Darvish retired the first 26 batters he faced -- 14 of them by strikeout -- but he failed to complete his bid for a perfect game when some guy named Marwin Gonzalez swung at the first pitch and bounced a base hit back up the middle with two outs in the bottom of the ninth inning.
I had to look Gonzalez up because I had never heard of him before. He's a 24-year-old infielder with a lifetime batting average of .236 in 208 major league at-bats. Now, he's the answer to a trivia question. Darvish settled for a 7-0 victory and joined a list of 10 other pitchers to lose a bid for a perfect game with two outs in the ninth inning.
Three of those previous 10 involved Chicago teams:
1. June 27, 1958
White Sox left-hander Billy Pierce retired the first 26 Washington Senators he saw, but backup catcher Ed Fitz Gerald came off the bench to deliver a double and break up Pierce's bid for history. Moments later, Pierce struck out center fielder Albie Pearson to complete the shutout in a 3-0 Chicago victory.
2. September 2, 1972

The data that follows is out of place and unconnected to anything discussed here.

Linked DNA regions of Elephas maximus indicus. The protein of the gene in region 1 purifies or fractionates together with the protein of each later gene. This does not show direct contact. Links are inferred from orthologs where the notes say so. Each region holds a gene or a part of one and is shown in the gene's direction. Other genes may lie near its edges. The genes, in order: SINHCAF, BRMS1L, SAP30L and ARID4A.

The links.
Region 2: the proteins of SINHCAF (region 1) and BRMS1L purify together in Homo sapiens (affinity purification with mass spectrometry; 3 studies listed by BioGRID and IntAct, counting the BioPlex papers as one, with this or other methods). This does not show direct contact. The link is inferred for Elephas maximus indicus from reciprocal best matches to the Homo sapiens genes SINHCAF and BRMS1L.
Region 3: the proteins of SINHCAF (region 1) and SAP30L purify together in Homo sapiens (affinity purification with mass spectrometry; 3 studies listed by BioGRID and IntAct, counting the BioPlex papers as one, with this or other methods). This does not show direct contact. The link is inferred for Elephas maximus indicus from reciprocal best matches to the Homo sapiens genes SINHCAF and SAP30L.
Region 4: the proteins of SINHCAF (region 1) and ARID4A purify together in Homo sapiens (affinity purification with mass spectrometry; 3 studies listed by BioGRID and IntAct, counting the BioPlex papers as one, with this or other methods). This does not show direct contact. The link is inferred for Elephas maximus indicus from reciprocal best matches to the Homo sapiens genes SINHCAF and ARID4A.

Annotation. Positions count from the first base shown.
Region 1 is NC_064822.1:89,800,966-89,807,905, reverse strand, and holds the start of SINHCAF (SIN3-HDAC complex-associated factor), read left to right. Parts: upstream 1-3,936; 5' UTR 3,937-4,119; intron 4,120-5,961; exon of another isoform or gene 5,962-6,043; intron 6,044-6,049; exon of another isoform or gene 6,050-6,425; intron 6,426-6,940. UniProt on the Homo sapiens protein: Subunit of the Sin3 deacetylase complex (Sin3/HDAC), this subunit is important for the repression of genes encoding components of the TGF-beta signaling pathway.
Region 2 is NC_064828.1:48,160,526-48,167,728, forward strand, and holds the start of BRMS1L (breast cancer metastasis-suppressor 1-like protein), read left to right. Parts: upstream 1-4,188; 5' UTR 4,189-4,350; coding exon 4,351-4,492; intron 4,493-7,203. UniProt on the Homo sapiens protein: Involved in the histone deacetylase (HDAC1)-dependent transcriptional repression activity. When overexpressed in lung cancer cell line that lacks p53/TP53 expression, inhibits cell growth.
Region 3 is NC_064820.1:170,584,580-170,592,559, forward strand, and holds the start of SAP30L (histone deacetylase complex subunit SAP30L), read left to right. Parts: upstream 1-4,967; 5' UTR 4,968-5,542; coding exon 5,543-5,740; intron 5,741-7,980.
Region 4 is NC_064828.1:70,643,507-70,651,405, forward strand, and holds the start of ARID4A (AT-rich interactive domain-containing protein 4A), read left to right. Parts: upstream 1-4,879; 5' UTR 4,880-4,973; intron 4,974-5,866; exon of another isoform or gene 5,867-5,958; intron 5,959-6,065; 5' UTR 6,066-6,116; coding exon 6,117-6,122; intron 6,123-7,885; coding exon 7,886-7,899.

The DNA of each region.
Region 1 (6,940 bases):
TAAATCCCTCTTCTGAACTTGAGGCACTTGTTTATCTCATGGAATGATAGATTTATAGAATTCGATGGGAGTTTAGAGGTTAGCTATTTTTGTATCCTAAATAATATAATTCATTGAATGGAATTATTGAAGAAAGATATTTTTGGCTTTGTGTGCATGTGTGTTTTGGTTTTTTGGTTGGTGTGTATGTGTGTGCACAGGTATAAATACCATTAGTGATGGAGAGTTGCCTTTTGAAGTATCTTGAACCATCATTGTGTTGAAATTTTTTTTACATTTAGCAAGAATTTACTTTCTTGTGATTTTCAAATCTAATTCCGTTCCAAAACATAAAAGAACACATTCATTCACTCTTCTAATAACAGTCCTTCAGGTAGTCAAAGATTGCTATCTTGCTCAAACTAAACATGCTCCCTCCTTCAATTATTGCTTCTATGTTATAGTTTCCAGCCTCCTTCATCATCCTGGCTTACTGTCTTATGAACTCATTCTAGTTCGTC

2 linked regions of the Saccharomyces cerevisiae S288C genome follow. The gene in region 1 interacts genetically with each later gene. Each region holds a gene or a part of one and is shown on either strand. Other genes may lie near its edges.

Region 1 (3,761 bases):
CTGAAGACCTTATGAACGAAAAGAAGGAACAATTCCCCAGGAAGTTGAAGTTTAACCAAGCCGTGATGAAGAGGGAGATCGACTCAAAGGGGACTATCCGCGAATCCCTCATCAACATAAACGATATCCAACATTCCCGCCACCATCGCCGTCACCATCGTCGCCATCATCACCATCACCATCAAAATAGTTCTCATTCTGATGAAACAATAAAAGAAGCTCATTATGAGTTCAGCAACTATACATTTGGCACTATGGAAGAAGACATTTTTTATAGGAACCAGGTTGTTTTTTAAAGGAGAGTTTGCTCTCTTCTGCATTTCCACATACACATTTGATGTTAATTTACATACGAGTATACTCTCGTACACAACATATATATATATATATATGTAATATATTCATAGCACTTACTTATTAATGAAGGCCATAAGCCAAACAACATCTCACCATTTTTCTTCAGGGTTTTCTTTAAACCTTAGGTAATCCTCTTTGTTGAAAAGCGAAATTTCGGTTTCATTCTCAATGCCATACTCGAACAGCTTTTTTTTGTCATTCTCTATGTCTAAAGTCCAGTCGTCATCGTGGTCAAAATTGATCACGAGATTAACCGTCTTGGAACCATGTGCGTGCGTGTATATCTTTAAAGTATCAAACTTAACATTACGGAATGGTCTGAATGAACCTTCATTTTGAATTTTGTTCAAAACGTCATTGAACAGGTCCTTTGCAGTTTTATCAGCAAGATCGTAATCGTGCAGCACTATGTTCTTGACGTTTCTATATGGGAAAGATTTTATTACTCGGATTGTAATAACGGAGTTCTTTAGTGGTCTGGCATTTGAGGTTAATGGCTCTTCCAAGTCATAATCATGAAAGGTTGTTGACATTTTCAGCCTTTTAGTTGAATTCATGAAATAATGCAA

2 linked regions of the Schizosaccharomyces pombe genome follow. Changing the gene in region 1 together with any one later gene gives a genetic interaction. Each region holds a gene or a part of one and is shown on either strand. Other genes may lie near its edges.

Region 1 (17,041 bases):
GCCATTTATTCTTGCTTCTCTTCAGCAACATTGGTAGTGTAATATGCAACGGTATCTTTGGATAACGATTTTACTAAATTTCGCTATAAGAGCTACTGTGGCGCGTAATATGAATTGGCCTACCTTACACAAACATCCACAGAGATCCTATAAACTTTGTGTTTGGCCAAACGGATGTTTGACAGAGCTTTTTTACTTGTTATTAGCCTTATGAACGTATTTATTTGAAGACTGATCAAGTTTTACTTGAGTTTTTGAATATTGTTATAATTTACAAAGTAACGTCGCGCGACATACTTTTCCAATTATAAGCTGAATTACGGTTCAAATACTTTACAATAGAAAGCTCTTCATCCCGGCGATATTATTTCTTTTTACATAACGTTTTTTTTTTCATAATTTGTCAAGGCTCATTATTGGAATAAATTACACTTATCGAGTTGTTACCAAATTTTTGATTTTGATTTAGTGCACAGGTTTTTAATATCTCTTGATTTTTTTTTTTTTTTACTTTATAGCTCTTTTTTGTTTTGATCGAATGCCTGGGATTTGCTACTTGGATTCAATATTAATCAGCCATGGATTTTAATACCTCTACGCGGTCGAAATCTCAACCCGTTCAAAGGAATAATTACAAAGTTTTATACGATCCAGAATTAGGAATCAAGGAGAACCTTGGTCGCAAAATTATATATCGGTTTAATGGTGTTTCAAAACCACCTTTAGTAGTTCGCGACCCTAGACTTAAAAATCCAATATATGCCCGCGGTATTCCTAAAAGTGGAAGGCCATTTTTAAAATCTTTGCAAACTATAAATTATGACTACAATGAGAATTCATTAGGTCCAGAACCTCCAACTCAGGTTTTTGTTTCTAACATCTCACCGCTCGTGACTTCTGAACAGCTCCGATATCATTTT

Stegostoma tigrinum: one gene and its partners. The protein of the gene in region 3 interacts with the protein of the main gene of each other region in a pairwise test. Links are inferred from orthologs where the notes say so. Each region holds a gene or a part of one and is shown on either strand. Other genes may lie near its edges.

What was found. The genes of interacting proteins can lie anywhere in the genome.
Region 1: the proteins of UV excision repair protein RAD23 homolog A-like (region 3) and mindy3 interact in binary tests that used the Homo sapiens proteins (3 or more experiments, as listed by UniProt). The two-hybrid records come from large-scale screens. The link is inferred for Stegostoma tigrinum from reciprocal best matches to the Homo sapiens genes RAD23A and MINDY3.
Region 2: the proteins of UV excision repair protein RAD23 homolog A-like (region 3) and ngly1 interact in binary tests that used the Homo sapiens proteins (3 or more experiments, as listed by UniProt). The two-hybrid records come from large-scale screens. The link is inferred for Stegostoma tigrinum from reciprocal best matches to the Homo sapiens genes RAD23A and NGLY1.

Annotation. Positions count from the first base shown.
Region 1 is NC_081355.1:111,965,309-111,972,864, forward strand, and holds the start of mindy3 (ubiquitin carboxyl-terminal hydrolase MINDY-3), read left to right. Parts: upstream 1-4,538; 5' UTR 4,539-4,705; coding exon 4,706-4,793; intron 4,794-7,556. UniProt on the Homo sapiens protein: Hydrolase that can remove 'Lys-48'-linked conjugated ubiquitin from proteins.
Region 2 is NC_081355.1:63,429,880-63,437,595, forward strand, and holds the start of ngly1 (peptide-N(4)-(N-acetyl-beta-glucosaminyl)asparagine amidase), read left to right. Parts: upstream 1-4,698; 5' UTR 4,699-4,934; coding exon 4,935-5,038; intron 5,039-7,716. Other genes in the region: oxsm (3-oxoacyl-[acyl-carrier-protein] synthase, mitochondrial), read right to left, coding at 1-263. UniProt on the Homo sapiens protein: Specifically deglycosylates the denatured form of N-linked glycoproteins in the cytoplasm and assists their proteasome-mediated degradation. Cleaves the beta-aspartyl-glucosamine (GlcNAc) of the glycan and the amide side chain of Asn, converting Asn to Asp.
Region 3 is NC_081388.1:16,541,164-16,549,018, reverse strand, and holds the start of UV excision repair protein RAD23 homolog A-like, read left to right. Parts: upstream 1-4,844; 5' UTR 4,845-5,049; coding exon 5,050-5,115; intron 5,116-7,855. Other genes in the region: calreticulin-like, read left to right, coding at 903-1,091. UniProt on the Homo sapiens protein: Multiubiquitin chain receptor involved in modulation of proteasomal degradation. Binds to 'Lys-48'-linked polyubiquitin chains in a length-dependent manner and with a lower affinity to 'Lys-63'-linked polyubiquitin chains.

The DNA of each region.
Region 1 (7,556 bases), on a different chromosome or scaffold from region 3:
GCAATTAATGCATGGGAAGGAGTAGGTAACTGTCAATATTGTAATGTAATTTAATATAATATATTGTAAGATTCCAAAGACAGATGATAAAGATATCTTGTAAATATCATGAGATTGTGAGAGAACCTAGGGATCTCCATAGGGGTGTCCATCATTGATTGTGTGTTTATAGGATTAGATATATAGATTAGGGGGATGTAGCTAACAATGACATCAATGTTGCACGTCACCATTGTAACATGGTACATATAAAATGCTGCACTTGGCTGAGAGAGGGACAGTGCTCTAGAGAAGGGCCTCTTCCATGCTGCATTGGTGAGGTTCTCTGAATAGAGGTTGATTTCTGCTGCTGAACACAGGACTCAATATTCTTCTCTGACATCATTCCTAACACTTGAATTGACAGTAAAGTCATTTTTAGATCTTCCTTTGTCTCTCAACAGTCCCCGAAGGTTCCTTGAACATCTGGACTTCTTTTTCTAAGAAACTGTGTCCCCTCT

There are Cubs fans out there who still hate umpire Bruce Froemming, whose controversial call denied Milt Pappas a perfect game. Pappas lost his perfecto with two outs in the bottom of the ninth and a full count when Froemming called ball four on a borderline pitch to San Diego pinch-hitter Larry Stahl. Pappas to this day remains furious about the call, but he did complete a no-hitter on this day. After the walk, he induced Garry Jestadt to pop out to end the game.
3. April 15, 1983
The 1983 White Sox were a 99-win team, but on this April day they were baffled by Milt Wilcox. The Detroit right-hander retired the first 26 men he faced before pinch-hitter Jerry Hairston (much like Marwin Gonzalez) picked on the first pitch he saw and singled up the middle. Wilcox settled for a one-hitter, getting center fielder Rudy Law to ground out on the next pitch to conclude a 6-0 Detroit victory.
Here are the other pitcher to lose a perfect game with two outs in the bottom of the ninth:
Hooks Wiltse, Giants, July 4, 1908
Tommy Bridges, Tigers, August 5, 1932
Ron Robinson, Reds, May 2, 1988
Dave Stieb, Blue Jays, August 4, 1989
Brian Holman, Mariners, April 20, 1990
Mike Mussina, Yankees, September 2, 2001
Armando Galarraga, Tigers, June 2, 2010
Among that group, Galarraga could probably relate best to Pappas. That, of course, was the famous blown call at first base by umpire Jim Joyce. Cleveland's Jason Donald was awarded an infield single on the play, spoiling both the perfect game and the no-hitter. Galarraga retired the next hitter, Trevor Crowe. Much like Pappas, he would probably say he actually retired 28 hitters in a row on that day.